masks, tests, vaccination pass… All you need to know about the lifting of health restrictions

The health protocol is constantly changing, between official government announcements and recommendations from the HAS (the High Authority for Health), making it easy to navigate. So here is the how to use health restrictions current and future.

In bars, restaurants, cafes, hotels and nightclubs: these establishments are subject to the vaccination pass (formerly sanitary pass), only people with a valid vaccination pass can enter. From the age of 6, until February 28, customers must wear a mask (surgical or FFP2) when moving around the establishment, including on the terrace. From hydroalcoholic gels must be placed at the entrance and exit of the establishment as well as in the toilets and on the terrace. Finally, the authorization of the consumption and sale of standing drinks accompanies the reopening of nightclubs (February 16).

At school

Level 2 health protocol will be applied in all schools from the start of the school year: February 21 for zone B, February 28 for zone A and March 7 for zone C. The level 2 protocol implies that all lessons, from the school elementary to high school, are given face-to-face. Reinforced measures ventilation and hand washing are maintained, as well as the wearing of masks indoors for staff and students from CP. Sport, on the other hand, is allowed outdoors and indoors, with the exception of contact sports.

In kindergartens and primary schoolsif a case of Covid-19 is confirmed, other students can continue to come face-to-face if they have negative self-tests on D-day, on D+2 and on D+4. From February 28, it will be sufficient to have a negative self-test two days after the case has been confirmed.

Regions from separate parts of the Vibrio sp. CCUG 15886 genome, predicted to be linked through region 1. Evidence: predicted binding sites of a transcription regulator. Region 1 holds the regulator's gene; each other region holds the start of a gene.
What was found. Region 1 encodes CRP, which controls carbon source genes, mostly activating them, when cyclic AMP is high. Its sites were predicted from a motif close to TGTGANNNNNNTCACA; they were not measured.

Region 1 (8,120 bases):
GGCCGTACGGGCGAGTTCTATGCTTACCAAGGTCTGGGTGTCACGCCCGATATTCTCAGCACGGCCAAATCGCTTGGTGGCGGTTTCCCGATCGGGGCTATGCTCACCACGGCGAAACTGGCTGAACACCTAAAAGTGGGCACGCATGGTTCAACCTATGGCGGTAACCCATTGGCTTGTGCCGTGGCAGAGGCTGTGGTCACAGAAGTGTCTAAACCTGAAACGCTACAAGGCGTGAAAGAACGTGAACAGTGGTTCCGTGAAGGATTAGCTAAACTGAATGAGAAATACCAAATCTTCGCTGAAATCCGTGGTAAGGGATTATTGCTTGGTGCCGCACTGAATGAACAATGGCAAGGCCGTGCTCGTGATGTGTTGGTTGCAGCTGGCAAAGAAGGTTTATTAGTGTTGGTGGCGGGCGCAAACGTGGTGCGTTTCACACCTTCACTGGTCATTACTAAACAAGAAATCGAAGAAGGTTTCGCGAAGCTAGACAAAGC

In colleges and high schools, students who have a full vaccination can continue to come to face-to-face if a case is detected, provided they present negative self-tests the same day, two days and four days later. From February 28, they will only have to have a negative self-test two days after the case has been confirmed.

With regard to unvaccinated students, with partial or at-risk vaccination coverage, they must isolate themselves for a week and follow the courses remotely. These students must present a negative PCR or antigen test at the end of the isolation period.

In company

Telecommuting is recommended in business. It is no longer mandatory and is determined by the employer. The Ministry of Labor also recommends that meetings be done remotely. If they are present, the mask is compulsory, as well as the rules of social distancing and ventilation.